Advice on dressing the part

Photo Credit: Bailey Sullivan

Interviews can be terrifying, especially if you walk in feeling underdressed. Thankfully, Katharine Brooks, director of the liberal arts career service, has provided some general insight into what to shoot for when flicking through your closet. On the Dress for Success page utexas.edu/cola/orgs/lacs, she includes these standard tips:

1. Keep in mind what you’re applying for and dress appropriately. By taking the initiative to dress the way you would as an employee, you are showing the interviewer that you are serious about the job. If you’re unsure about what to wear, just go with professional dress. Better to be the best dressed than the worst.

2. Err on the conservative side. Avoid too much jewelry, make-up and especially cleavage. Also, don’t overdo it. It’s best not to wear perfume or cologne because the interviewer may have an allergy. If you really want it though, just go with one spritz.

3. Ladies: Go with a dark pencil skirt or dark slacks, a white long-sleeved button up blouse, closed-toed heels and a matching blazer to look clean and polished. If wearing a skirt, make sure that it comes to your knees while standing, and, Brooks suggests to wear hose underneath. Avoid open-toed and brightly colored heels and don’t go higher than 2 ½ inches. Keep your hair out of your face and stick to light make-up and clear, polished nails.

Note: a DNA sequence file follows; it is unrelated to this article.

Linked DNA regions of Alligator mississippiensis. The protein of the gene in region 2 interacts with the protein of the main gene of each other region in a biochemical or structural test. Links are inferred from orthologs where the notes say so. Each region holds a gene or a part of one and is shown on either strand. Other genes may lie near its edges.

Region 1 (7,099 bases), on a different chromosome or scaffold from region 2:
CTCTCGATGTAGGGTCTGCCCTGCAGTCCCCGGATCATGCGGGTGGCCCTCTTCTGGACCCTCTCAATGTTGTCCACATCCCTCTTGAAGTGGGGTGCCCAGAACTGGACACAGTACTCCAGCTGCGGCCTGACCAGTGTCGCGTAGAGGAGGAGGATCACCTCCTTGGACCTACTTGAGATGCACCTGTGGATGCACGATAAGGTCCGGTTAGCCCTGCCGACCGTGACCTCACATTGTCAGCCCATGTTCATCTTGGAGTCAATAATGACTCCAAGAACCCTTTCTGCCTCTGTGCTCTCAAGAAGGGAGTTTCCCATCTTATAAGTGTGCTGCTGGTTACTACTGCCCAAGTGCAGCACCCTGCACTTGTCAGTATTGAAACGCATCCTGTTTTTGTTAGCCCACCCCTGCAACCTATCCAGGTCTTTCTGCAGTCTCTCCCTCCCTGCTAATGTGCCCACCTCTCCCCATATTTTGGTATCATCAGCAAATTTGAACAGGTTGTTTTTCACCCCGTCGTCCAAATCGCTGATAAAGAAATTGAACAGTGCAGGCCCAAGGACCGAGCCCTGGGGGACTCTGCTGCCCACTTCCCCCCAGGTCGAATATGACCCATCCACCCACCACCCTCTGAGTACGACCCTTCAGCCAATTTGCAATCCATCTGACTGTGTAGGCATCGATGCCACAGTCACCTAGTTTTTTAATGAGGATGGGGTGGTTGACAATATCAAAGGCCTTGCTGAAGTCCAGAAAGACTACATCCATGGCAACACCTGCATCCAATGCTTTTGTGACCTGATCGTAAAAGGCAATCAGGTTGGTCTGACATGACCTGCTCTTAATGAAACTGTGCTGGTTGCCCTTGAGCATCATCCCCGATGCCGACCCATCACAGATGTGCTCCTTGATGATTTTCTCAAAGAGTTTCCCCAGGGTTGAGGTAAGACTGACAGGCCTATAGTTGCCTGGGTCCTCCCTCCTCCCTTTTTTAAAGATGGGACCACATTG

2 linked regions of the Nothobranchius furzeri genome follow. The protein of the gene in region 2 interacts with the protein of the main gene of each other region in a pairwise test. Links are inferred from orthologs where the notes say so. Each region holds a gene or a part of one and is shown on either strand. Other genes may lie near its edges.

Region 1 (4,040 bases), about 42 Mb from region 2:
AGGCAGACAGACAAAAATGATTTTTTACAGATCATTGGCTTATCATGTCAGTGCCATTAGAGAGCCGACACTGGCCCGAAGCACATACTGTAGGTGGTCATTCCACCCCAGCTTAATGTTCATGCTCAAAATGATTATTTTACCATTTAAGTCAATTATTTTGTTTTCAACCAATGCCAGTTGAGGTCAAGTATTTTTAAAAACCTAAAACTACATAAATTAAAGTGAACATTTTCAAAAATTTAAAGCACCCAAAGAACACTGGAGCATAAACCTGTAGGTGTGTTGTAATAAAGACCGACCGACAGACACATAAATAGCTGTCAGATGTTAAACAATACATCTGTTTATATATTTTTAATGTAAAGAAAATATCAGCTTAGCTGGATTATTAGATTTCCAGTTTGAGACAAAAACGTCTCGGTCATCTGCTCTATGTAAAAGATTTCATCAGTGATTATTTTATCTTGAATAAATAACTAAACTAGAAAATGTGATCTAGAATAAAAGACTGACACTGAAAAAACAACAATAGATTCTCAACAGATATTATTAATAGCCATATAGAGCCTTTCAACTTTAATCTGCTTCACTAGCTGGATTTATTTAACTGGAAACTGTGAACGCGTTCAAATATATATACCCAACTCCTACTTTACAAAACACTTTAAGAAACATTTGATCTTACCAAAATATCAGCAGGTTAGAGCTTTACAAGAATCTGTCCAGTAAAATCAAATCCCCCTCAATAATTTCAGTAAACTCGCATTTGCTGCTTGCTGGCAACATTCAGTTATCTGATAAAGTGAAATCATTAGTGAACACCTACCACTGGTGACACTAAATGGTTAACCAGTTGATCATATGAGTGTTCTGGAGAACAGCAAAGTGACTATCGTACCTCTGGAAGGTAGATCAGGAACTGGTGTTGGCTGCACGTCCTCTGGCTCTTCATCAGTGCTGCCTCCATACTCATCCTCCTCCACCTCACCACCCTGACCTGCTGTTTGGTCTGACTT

4. Gents: You can’t go wrong with a suit when heading into a serious interview. Go with a black or charcoal gray suit, a white button up shirt, some black dress shoes (DO NOT wear white socks!) and a simple black tie. Keep all hair short and well-groomed.

5. Don’t allow yourself to be confused by the term “business casual.” According to Brooks, it is a lot like business professional but you have a little more leeway with fabrics and color. Don’t go overboard with shades, unless of course the job you’re applying for is more lenient on creativity.

First impressions are important in an interview, but try not to get stressed over your clothes. If you’re still unsure about what to wear, check out the business’ website. Sometimes they’ll post expected interview attire. Overall, it’s you that they are hiring, not your clothes. Good luck!